ZWL$ ZWL$ US$ US$ US$ US$
Osborne 30.00 20.00 8.00 2.00 10.00 3.00

Accommodation Fees

    Non – Residents (US$) Locals (ZW$)
Osborne Lodge 2 bedrooms 4 beds 65.00 1000.00
  Camping/person 8.00 100.00

Tour Operator Fees                                     

Fees for Tour Operators Annual Game Drive Permits

 
Tour operator’s Game Drive permit
Local Operators Charge/Annum (US$)
Osborne $200.00

Fees for Tour Operators Annual Walking Permit

 
Resident Tour Operator    
Osborne $500.00

How to get there

Access to the lake can be made from the Harare – Mutare road. Visitors will turn 36 kilometres from Mutare onto 20 kilometres of gravel road through Odzi farm lands, or by using the Koodoosberg Road off the Nyanga – Mutare Road.

Amenities

For conveniences, the nearest city is Mutare at least 84 kilometres away. Visitors should note that repair service, fuel, groceries, etc are only obtainable in this city

Touring Activities

1.  Fishing

One of the popular activities according to the Bass Masters societies views this lake as potential record catch territory. Anglers will most certainly enjoy this experience in the generally cool environments. Tilapia breams ,Oreochromis Massambicus,Oreochromis Machrochir ,robustus ,bass,clarias garipunas,labeo cylindricus. There were about 7 fishing cooperatives operating in the lake but three have remained.(Gonde, Local fisheries and Decade fisheries)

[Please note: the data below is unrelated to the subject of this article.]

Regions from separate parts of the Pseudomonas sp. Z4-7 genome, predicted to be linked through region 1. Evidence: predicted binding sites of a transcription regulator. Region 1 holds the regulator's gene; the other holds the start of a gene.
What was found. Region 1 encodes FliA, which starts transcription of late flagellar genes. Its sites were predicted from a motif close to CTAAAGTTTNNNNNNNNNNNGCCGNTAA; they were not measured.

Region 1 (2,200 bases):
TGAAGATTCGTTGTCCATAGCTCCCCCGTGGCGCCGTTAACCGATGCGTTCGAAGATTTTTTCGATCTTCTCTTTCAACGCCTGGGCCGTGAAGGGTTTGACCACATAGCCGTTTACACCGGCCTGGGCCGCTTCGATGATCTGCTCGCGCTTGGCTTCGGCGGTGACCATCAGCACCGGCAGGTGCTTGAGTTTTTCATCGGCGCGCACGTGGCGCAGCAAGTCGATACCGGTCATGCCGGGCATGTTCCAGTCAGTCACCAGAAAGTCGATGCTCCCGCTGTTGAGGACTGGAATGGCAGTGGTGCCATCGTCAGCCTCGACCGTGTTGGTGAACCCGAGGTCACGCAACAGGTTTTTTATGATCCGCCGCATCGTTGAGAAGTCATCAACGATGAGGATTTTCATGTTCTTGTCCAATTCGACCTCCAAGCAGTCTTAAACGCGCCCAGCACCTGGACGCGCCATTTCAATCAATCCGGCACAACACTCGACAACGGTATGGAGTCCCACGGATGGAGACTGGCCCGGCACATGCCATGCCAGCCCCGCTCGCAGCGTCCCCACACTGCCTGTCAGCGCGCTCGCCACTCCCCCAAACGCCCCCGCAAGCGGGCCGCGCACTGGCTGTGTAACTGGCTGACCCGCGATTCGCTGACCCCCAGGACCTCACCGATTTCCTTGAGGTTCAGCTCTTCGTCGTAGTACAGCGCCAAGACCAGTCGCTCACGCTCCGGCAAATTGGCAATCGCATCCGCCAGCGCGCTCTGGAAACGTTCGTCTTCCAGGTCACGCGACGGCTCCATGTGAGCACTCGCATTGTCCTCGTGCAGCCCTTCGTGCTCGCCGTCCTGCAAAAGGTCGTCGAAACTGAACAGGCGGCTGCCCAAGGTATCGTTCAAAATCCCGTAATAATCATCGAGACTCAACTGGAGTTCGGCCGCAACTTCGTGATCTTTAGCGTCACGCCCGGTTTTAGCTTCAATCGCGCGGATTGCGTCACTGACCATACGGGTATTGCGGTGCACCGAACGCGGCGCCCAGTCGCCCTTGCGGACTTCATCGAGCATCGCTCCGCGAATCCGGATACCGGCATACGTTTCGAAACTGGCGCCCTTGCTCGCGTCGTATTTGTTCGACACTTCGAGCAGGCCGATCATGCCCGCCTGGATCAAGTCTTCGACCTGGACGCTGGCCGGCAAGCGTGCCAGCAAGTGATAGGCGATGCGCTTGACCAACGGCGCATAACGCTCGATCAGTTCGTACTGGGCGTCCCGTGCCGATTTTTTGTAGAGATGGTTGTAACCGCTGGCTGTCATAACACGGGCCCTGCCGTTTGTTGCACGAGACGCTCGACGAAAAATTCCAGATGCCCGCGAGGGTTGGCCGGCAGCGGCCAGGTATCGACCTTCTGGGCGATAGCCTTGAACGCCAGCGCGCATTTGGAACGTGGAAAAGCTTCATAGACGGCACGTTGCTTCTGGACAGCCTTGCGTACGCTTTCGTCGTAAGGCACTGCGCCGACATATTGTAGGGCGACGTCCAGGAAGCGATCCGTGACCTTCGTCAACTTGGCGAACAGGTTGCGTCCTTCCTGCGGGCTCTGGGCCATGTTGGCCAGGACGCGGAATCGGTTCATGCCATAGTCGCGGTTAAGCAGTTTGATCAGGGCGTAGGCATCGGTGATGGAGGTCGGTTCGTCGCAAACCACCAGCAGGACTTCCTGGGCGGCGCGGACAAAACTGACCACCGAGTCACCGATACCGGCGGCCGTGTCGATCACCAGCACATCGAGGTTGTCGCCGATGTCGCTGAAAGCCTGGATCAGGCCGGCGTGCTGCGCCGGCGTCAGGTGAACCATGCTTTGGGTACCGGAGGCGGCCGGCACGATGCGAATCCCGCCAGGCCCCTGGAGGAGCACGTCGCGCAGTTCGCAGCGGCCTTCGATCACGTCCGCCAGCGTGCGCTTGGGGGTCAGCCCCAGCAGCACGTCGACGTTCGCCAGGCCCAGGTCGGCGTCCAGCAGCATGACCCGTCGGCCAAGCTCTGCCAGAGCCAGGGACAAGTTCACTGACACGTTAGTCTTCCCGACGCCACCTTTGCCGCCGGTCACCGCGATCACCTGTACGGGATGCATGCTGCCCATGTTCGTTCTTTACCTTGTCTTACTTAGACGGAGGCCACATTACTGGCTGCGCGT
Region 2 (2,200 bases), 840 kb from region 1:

2. Boating

The vast water body gives boating enthusiasts an expansive area to race or just cruise around.

3. Birding

The park has become a home to a wide variety of aquatic and terrestrial birds

4. Walking Safaris

Walking paths along the dam wall and around the shores, down the Odzi River and in the nearby hills (Mt Jenya) provide a wide range of scenery for trail enthusiasts.

5. Game drives

There is a 102 kilometre drive around the lake which includes access to several of the neighbouring rural areas. Wildlife available are the eland, impala, kudu, waterbucks, sables, bush pigs and monkeys

6. Wind surfing

Ideal conditions with steady western breeze.

7. Canoeing

Beautiful inlets and waterways for the canoe enthusiasts.

What to take with you

-Camping equipment

-Binoculars

-Camera

-Boats

-Canoes

-Fishing rods

Share with us about your experience at the Zimbabwe Parks and wildlife